Projects that are “technically” successful are the worst.
I’m not talking about successful projects in general. I’m referring to projects that earn the right to have the word “technically” stuffed in front of them to make it clear that while technically speaking, the project was a success, there was a heavy price paid by the people involved in the project.
Success at this level enables leaders to tout achievements at an organizational level, while employees feel burned out and maybe even taken advantage of in the process.
Did the project end on time? Sure.
Did it meet budget? Yes.
Did it deliver the specifications it was intended to? Indeed.
Did employees pay a price that will likely be passed on to you in the form of burnout, disengagement, and turnover? Indubitably.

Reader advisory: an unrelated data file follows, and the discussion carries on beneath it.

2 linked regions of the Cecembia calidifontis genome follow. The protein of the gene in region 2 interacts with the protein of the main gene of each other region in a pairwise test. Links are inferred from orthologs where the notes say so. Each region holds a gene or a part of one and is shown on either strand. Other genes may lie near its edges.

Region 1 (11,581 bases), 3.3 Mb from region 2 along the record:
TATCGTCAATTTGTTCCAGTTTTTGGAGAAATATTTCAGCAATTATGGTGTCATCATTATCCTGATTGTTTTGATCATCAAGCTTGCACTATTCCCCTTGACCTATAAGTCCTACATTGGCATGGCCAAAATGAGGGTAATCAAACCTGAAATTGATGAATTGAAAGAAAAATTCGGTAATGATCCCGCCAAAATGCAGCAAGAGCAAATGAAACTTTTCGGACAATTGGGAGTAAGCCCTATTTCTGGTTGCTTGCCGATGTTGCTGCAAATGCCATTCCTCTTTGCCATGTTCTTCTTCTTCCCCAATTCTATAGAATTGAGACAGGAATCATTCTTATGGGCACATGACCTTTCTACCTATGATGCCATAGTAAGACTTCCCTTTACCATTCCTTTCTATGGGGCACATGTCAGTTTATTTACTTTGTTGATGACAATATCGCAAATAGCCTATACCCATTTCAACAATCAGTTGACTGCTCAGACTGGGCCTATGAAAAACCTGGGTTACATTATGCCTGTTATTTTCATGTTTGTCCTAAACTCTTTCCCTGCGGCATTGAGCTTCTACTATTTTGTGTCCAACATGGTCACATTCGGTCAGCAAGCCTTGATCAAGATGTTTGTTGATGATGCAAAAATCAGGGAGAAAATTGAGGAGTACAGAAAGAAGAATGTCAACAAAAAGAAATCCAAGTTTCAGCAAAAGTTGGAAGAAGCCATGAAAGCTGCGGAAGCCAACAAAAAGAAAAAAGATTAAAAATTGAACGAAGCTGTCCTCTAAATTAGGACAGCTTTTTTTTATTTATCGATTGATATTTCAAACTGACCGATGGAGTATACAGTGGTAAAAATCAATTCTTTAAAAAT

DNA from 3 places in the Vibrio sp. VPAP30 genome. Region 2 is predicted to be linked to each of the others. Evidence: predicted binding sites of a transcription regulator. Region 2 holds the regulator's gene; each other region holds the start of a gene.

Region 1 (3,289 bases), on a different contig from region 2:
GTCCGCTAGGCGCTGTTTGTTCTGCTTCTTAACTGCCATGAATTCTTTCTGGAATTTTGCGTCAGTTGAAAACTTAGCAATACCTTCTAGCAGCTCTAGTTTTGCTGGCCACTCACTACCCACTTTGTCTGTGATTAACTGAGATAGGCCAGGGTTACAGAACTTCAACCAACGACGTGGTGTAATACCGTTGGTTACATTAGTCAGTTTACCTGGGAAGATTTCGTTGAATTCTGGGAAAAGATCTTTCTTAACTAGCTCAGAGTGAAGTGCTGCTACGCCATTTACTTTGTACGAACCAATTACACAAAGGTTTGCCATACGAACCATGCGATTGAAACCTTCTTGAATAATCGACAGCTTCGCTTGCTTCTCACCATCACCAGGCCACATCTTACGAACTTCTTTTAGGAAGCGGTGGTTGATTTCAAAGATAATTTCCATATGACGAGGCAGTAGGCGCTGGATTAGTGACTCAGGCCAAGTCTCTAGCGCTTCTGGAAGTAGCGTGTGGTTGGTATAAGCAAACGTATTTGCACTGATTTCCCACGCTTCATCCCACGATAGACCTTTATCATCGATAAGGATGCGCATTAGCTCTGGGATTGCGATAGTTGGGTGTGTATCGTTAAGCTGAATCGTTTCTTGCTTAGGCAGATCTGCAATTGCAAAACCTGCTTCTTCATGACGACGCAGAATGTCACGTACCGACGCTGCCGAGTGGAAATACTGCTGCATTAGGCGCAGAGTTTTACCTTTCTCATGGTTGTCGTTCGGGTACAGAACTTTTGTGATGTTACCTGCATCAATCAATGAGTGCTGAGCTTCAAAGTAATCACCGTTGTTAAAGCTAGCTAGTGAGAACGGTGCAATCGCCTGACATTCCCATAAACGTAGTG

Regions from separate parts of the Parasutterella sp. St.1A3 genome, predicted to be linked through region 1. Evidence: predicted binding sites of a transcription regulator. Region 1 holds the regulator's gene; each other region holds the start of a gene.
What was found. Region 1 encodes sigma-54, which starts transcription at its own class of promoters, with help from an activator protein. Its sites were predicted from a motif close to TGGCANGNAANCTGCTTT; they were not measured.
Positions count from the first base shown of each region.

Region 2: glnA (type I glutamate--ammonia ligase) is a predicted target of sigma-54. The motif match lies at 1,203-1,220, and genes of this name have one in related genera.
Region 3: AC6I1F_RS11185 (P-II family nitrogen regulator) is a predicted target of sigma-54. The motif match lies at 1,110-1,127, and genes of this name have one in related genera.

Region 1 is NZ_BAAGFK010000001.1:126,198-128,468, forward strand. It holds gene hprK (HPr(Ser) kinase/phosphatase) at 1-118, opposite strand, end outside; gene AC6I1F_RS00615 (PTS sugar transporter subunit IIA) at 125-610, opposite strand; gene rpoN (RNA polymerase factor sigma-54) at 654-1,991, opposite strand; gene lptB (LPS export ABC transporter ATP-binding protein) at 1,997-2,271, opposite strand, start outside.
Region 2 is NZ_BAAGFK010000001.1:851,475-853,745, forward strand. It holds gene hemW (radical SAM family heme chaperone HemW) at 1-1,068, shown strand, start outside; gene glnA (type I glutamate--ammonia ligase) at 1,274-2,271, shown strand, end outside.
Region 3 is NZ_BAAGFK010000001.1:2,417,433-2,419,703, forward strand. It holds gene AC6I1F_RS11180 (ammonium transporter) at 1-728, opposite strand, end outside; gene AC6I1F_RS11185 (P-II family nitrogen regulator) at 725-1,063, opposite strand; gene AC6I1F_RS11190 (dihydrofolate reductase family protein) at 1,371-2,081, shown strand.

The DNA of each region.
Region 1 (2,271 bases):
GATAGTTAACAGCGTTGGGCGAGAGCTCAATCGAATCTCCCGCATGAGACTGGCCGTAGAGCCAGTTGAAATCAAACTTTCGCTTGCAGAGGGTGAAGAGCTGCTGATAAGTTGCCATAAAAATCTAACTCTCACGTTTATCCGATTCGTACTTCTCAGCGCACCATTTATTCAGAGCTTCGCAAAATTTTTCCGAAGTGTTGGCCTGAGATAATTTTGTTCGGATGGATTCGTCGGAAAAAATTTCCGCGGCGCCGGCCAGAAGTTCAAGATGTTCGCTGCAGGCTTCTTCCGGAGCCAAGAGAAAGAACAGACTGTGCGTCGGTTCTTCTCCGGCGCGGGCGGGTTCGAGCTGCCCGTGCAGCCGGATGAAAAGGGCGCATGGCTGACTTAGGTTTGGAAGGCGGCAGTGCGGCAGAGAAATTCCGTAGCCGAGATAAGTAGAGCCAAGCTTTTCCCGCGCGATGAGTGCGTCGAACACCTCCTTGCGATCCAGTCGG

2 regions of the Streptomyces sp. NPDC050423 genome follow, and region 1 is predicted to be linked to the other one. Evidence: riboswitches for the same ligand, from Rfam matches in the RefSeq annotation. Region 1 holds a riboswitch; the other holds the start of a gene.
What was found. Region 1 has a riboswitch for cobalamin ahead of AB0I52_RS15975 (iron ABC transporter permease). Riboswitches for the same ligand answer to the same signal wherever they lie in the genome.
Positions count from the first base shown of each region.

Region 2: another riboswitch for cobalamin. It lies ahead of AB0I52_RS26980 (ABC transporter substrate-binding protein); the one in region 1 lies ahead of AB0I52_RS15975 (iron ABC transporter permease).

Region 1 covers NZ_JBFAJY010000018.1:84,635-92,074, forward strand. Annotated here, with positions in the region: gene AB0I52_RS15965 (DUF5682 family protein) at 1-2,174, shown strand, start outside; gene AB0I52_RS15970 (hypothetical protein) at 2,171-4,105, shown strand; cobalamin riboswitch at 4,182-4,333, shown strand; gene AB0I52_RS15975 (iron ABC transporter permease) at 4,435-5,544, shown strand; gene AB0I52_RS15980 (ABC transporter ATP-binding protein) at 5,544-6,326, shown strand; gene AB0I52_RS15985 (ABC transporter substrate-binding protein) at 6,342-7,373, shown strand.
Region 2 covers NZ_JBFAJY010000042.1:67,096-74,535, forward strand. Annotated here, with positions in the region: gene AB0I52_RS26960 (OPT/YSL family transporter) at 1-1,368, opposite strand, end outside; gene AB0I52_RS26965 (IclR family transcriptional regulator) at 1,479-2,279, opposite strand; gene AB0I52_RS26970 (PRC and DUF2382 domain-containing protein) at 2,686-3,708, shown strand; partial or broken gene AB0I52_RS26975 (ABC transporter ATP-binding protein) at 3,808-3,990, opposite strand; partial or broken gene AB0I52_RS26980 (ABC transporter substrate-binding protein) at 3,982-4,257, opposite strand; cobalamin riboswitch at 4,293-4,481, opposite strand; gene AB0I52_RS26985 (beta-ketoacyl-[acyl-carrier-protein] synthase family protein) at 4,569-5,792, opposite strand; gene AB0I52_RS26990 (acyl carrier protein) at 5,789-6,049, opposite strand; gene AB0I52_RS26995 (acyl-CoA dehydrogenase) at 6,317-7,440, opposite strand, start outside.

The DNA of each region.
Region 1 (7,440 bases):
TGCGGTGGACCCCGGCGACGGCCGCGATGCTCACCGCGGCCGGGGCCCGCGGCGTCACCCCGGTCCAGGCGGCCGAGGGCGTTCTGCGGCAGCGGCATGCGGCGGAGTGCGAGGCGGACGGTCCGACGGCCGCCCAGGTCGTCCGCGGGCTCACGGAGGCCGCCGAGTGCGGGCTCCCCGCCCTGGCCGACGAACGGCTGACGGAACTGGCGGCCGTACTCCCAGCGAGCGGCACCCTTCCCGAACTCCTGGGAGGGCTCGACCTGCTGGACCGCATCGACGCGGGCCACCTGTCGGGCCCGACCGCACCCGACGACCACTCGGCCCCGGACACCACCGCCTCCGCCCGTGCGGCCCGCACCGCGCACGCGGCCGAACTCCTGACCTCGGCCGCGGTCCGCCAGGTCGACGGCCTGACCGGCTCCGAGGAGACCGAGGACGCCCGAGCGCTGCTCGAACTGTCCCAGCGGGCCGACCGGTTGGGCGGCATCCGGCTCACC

That’s why it’s on you, the project manager or sponsor, to ensure that you aren’t leaving the project team to fend for themselves. It’s important to match the enthusiasm and promise of a new project with consistent, reliable support when the going gets tough.
It’s not enough to wait until the project is over to do a “lessons learned” session. By then, the damage is done, and enthusiasm for taking part in making the next project better is all but lost.
Intervene early. Find out what is working, and what is not.
Make it easy to give and receive feedback.
You will catch problems before they become unmanageable, and hopefully, save your team from feeling like they got forgotten in the process.